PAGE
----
This is a song of hope.
The last few months haven't been the rosiest around here for me and mine. Let's see -- we've had hurricanes, a layoff, a subsequent job search through a market with all the fertility of a sidewalk, a breast cancer scare, wifey's job cutback,
wallet-draining car problems (which, believe it or not, can be traced back to the hurricanes), massive money problems and a marriage drifting in the shallows, heading for the rocks.
I kept thinking, "I've got to catch a break somewhere. Someone's got to give me a chance."
One morning while the house still slept, I made coffee and toasted some bread, exhausted by fear and tears feebly bracketing thin sleep, and the way out crashed in my mind like a box of glass: I'd give myself my own chance.
For the past five years I have tried to earn some sort of tech job above the status of call center flunky, a sad sack just backing up a glitchy automated phone system. Why not try something new? If I'm going to work hard, why not at something I would do for nothing? So I hatched plans for
Nothing fancy at first. Ten items tops -- muffins, pastries, Vix's killer cheesecakes and, of course, breads like no one else makes. Breads that make one shout, "Take me now, Jesus, I can go no higher!!"
We scouted out some places, looked in to financing, looked again at our checking account. Hmmm. Either a second job or a new job was in store. A second job was out -- when would I see my family? (RunningHammer: "Who is that man who keeps taking a shower here?") So I started interviewing again, this time with restaurants. I do not at all want to go that route, but I thought of it as shopping for a refresher course before I started my own place.
My reasoning was this: If five years of recent programming, database and varied technical experience can't get me a job, what have I got to lose by brushing the dust off a 10-year old restaurant management resume?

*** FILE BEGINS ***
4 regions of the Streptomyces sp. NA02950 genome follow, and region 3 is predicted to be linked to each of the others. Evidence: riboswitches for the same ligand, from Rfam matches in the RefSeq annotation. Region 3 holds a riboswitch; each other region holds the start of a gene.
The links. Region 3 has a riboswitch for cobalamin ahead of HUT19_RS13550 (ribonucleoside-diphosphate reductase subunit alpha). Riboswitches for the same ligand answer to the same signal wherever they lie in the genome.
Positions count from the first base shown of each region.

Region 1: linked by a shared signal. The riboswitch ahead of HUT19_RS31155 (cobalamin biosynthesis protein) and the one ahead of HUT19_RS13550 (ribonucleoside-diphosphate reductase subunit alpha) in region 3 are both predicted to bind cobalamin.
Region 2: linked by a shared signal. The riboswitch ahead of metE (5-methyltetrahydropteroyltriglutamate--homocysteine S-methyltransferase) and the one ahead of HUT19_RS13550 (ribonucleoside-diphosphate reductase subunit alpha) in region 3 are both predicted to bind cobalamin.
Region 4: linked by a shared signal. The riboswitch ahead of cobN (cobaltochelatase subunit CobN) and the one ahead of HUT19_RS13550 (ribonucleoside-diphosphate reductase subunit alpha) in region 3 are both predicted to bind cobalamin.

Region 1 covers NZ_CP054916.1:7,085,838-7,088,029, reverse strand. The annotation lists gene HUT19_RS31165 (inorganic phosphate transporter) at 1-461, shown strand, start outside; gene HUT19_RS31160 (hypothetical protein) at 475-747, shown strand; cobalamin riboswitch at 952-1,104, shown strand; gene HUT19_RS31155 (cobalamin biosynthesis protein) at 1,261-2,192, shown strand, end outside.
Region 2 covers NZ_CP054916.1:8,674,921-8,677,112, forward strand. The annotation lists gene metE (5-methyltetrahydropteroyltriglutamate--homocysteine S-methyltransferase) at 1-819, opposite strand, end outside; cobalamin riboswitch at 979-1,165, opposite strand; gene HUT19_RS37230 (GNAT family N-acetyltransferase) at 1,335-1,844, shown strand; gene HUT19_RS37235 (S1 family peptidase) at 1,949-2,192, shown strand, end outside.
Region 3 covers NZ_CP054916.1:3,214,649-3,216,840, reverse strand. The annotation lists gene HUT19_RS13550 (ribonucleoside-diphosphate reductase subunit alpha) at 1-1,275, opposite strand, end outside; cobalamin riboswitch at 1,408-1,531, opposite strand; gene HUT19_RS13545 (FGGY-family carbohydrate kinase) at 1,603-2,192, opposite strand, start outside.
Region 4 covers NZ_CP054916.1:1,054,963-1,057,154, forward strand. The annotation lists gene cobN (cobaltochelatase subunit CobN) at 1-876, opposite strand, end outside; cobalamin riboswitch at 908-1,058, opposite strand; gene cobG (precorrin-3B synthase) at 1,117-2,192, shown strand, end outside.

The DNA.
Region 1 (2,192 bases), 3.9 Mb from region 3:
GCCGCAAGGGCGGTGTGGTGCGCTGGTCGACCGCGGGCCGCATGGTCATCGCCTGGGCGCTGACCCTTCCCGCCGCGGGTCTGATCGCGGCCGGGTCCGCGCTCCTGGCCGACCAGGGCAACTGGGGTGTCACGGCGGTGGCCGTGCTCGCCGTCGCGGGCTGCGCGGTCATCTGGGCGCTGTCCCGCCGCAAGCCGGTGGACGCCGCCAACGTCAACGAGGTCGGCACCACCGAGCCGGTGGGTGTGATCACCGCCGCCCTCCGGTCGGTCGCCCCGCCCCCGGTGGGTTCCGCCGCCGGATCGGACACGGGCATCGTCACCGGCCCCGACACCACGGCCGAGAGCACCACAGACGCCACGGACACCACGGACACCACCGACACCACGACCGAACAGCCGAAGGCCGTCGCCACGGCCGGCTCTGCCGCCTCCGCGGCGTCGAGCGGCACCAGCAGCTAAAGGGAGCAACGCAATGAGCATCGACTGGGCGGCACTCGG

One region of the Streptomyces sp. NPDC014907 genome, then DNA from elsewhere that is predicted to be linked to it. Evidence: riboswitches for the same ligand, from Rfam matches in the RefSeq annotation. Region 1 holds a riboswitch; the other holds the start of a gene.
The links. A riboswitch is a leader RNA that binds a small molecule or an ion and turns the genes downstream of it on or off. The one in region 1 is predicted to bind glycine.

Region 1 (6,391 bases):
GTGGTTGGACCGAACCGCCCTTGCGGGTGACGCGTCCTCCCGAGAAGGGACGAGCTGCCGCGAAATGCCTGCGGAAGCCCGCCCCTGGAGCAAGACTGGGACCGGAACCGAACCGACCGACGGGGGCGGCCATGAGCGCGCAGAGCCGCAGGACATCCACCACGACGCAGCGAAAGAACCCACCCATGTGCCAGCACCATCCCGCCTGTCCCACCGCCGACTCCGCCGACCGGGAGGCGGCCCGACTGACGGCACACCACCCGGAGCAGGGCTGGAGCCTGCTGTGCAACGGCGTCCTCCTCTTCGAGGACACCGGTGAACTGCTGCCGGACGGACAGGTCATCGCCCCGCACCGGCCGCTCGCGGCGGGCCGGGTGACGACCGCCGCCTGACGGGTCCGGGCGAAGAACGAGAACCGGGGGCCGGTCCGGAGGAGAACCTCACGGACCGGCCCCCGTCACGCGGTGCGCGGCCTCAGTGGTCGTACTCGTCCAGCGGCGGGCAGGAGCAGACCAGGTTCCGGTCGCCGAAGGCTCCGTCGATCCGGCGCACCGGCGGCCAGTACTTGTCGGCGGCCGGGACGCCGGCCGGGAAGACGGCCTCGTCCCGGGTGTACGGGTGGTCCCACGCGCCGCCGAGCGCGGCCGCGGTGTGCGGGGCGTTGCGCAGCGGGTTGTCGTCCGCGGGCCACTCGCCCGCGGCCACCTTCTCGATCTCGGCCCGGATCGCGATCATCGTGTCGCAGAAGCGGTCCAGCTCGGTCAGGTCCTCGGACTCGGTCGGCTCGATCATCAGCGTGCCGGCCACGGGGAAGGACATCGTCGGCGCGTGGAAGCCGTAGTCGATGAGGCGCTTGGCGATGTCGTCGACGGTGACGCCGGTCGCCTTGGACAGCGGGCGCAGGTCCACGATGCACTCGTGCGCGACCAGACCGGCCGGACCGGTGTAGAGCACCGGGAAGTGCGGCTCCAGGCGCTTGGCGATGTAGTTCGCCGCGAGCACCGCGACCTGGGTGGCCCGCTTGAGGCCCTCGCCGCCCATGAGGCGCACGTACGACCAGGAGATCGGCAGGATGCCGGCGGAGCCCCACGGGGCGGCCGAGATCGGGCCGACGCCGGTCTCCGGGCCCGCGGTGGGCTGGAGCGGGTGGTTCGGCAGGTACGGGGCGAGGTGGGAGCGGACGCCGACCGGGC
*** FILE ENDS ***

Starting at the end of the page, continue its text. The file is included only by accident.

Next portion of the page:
Nothing, as it turns out.
I have had nine interviews in the past six weeks, everything from fast food to delis to fine dining. Three of them want me back for second interviews, and I'm not really trying. Hell, I'm too old to care about impressing anyone but myself.
But wait, there's more.
The call center job that I took in October to keep pasta in the pantry and milk in the fridge, the one that promised I'd earn what I did in my last job but is in fact paying thousands less, the one that said I'd be in development or QA after the holidays, has become a place I can't wait to get to in the morning. Like the set of keys
found once you've decided to stop searching, it started looking good once my mind was out the door.
Part of it, I'm sure, was the fact that the temp agency sold my contract to the company. No thrilling goose in pay, but the chance for advancement. Until three weeks ago, I started to have doubts about even that. It was bakery or bust as far as I was concerned. Then my boss called me in to her office.
She and some other managers wanted to start a technical services team within the call center, basically taking on all the troubles the reps were having and solving them in the most efficent and effective way possible. She wanted to know if I wanted to be the technical writer for the group.
Before I could think about it, I said yes.
"And by the way, do you know anything about building a web site?" she said, adding that she wanted one about the team on the company's intranet.
Honestly, but proudly, I stated I knew just enough HTML to get in trouble.
"The job is yours," she said.
Now I spend my days writing case studies, training manuals, project overviews and summaries, policies and procedures, oddly enough loving every minute of it. My boss and her boss think everything I do is perfect. They accept my ideas as an equal. They have even presented me with another
opportunity in a different department at the risk of losing me from theirs because they believe I'm right for the job.
This is the first time in five years I've enjoyed going to work.
Ripples from this reach far shores. Bright waves of my cheerier outlook and the promise of extra cash have pushed the sturdy but battered S.S. Lovejoy and Vixen away from the shoals and toward deeper steady channels. We lucked in to a new car, and I have approved overtime. I
have the happy dilemna of deciding between writing and baking.
I've thought about how all this started with a decision to break the inertia, getting pissed off enough to try something that may not work but I don't really give a shit because anything's better than grinding my teeth to nervous stumps. There's a jewel-encrusted web of interdependence that's blinding to even glance at and of which I am probably the undeserving recipient. I am, however, going to keep dancing on the weave.
Today I turn five away from 50. Things are looking up, and there is so much to do, so much to learn. What a difference a year and a week make.
Sure don't know what I'm goin' for
But I'm gonna go for it for sure